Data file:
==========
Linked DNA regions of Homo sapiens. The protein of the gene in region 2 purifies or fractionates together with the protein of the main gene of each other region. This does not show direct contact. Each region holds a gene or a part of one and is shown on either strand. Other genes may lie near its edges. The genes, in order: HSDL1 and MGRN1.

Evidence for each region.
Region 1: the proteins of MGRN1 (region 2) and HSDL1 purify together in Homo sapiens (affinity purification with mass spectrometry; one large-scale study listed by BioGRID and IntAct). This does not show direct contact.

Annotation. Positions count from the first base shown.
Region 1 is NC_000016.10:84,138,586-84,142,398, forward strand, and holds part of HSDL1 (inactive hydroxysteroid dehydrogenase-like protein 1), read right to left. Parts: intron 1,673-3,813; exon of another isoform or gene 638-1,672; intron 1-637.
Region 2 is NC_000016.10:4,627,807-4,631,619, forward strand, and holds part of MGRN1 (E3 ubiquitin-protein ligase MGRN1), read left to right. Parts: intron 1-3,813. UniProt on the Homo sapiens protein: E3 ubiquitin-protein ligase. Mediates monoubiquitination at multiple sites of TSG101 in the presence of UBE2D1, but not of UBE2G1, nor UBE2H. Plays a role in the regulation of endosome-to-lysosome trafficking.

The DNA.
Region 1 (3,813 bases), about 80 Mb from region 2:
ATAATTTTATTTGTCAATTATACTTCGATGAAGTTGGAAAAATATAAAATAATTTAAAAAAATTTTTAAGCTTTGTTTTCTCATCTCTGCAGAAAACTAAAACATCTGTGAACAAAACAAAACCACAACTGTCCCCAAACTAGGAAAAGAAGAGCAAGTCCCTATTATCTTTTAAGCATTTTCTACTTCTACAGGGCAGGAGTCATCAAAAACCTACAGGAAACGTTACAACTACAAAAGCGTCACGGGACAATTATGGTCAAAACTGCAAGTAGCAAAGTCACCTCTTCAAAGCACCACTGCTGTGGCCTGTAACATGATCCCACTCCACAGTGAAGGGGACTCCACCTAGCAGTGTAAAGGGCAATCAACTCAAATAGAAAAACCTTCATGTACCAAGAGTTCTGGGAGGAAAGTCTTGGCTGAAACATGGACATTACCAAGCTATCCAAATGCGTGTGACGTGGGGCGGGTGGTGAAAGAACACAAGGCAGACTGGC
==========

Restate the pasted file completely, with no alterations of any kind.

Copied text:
Linked DNA regions of Homo sapiens. The protein of the gene in region 2 purifies or fractionates together with the protein of the main gene of each other region. This does not show direct contact. Each region holds a gene or a part of one and is shown on either strand. Other genes may lie near its edges. The genes, in order: HSDL1 and MGRN1.

Evidence for each region.
Region 1: the proteins of MGRN1 (region 2) and HSDL1 purify together in Homo sapiens (affinity purification with mass spectrometry; one large-scale study listed by BioGRID and IntAct). This does not show direct contact.

Annotation. Positions count from the first base shown.
Region 1 is NC_000016.10:84,138,586-84,142,398, forward strand, and holds part of HSDL1 (inactive hydroxysteroid dehydrogenase-like protein 1), read right to left. Parts: intron 1,673-3,813; exon of another isoform or gene 638-1,672; intron 1-637.
Region 2 is NC_000016.10:4,627,807-4,631,619, forward strand, and holds part of MGRN1 (E3 ubiquitin-protein ligase MGRN1), read left to right. Parts: intron 1-3,813. UniProt on the Homo sapiens protein: E3 ubiquitin-protein ligase. Mediates monoubiquitination at multiple sites of TSG101 in the presence of UBE2D1, but not of UBE2G1, nor UBE2H. Plays a role in the regulation of endosome-to-lysosome trafficking.

The DNA.
Region 1 (3,813 bases), about 80 Mb from region 2:
ATAATTTTATTTGTCAATTATACTTCGATGAAGTTGGAAAAATATAAAATAATTTAAAAAAATTTTTAAGCTTTGTTTTCTCATCTCTGCAGAAAACTAAAACATCTGTGAACAAAACAAAACCACAACTGTCCCCAAACTAGGAAAAGAAGAGCAAGTCCCTATTATCTTTTAAGCATTTTCTACTTCTACAGGGCAGGAGTCATCAAAAACCTACAGGAAACGTTACAACTACAAAAGCGTCACGGGACAATTATGGTCAAAACTGCAAGTAGCAAAGTCACCTCTTCAAAGCACCACTGCTGTGGCCTGTAACATGATCCCACTCCACAGTGAAGGGGACTCCACCTAGCAGTGTAAAGGGCAATCAACTCAAATAGAAAAACCTTCATGTACCAAGAGTTCTGGGAGGAAAGTCTTGGCTGAAACATGGACATTACCAAGCTATCCAAATGCGTGTGACGTGGGGCGGGTGGTGAAAGAACACAAGGCAGACTGGC